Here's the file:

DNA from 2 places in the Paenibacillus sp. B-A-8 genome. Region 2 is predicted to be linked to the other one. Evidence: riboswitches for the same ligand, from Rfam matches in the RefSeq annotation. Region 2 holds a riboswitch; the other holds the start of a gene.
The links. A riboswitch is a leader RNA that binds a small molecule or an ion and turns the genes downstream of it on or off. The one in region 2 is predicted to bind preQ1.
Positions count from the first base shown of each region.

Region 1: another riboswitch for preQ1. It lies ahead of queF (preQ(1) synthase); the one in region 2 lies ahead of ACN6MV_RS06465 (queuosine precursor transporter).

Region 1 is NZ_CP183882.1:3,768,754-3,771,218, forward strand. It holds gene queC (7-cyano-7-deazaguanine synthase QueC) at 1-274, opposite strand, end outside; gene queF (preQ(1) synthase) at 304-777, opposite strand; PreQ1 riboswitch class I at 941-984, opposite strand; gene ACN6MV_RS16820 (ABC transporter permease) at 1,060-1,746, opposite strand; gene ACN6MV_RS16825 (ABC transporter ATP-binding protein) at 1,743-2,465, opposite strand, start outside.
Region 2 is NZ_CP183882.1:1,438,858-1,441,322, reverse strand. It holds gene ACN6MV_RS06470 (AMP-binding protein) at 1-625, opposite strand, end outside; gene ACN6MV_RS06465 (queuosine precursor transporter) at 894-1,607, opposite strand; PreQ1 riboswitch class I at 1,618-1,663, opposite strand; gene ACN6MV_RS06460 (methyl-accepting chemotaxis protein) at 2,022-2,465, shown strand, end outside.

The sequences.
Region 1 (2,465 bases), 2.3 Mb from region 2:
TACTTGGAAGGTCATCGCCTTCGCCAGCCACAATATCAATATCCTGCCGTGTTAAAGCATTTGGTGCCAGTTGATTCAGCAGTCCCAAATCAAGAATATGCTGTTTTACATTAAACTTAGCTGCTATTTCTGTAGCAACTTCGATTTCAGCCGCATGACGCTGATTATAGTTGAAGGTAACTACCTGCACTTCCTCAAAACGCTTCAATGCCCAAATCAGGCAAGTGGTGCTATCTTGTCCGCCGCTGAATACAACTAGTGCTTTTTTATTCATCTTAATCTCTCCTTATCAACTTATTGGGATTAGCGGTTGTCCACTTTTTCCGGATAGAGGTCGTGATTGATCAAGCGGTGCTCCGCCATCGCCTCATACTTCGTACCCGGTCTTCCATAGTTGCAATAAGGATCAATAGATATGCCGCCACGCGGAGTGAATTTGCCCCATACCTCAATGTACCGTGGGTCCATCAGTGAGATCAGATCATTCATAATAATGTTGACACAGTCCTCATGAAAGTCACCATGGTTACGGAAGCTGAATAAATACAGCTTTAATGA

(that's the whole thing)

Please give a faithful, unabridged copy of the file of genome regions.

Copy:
DNA from 2 places in the Paenibacillus sp. B-A-8 genome. Region 2 is predicted to be linked to the other one. Evidence: riboswitches for the same ligand, from Rfam matches in the RefSeq annotation. Region 2 holds a riboswitch; the other holds the start of a gene.
The links. A riboswitch is a leader RNA that binds a small molecule or an ion and turns the genes downstream of it on or off. The one in region 2 is predicted to bind preQ1.
Positions count from the first base shown of each region.

Region 1: another riboswitch for preQ1. It lies ahead of queF (preQ(1) synthase); the one in region 2 lies ahead of ACN6MV_RS06465 (queuosine precursor transporter).

Region 1 is NZ_CP183882.1:3,768,754-3,771,218, forward strand. It holds gene queC (7-cyano-7-deazaguanine synthase QueC) at 1-274, opposite strand, end outside; gene queF (preQ(1) synthase) at 304-777, opposite strand; PreQ1 riboswitch class I at 941-984, opposite strand; gene ACN6MV_RS16820 (ABC transporter permease) at 1,060-1,746, opposite strand; gene ACN6MV_RS16825 (ABC transporter ATP-binding protein) at 1,743-2,465, opposite strand, start outside.
Region 2 is NZ_CP183882.1:1,438,858-1,441,322, reverse strand. It holds gene ACN6MV_RS06470 (AMP-binding protein) at 1-625, opposite strand, end outside; gene ACN6MV_RS06465 (queuosine precursor transporter) at 894-1,607, opposite strand; PreQ1 riboswitch class I at 1,618-1,663, opposite strand; gene ACN6MV_RS06460 (methyl-accepting chemotaxis protein) at 2,022-2,465, shown strand, end outside.

The sequences.
Region 1 (2,465 bases), 2.3 Mb from region 2:
TACTTGGAAGGTCATCGCCTTCGCCAGCCACAATATCAATATCCTGCCGTGTTAAAGCATTTGGTGCCAGTTGATTCAGCAGTCCCAAATCAAGAATATGCTGTTTTACATTAAACTTAGCTGCTATTTCTGTAGCAACTTCGATTTCAGCCGCATGACGCTGATTATAGTTGAAGGTAACTACCTGCACTTCCTCAAAACGCTTCAATGCCCAAATCAGGCAAGTGGTGCTATCTTGTCCGCCGCTGAATACAACTAGTGCTTTTTTATTCATCTTAATCTCTCCTTATCAACTTATTGGGATTAGCGGTTGTCCACTTTTTCCGGATAGAGGTCGTGATTGATCAAGCGGTGCTCCGCCATCGCCTCATACTTCGTACCCGGTCTTCCATAGTTGCAATAAGGATCAATAGATATGCCGCCACGCGGAGTGAATTTGCCCCATACCTCAATGTACCGTGGGTCCATCAGTGAGATCAGATCATTCATAATAATGTTGACACAGTCCTCATGAAAGTCACCATGGTTACGGAAGCTGAATAAATACAGCTTTAATGA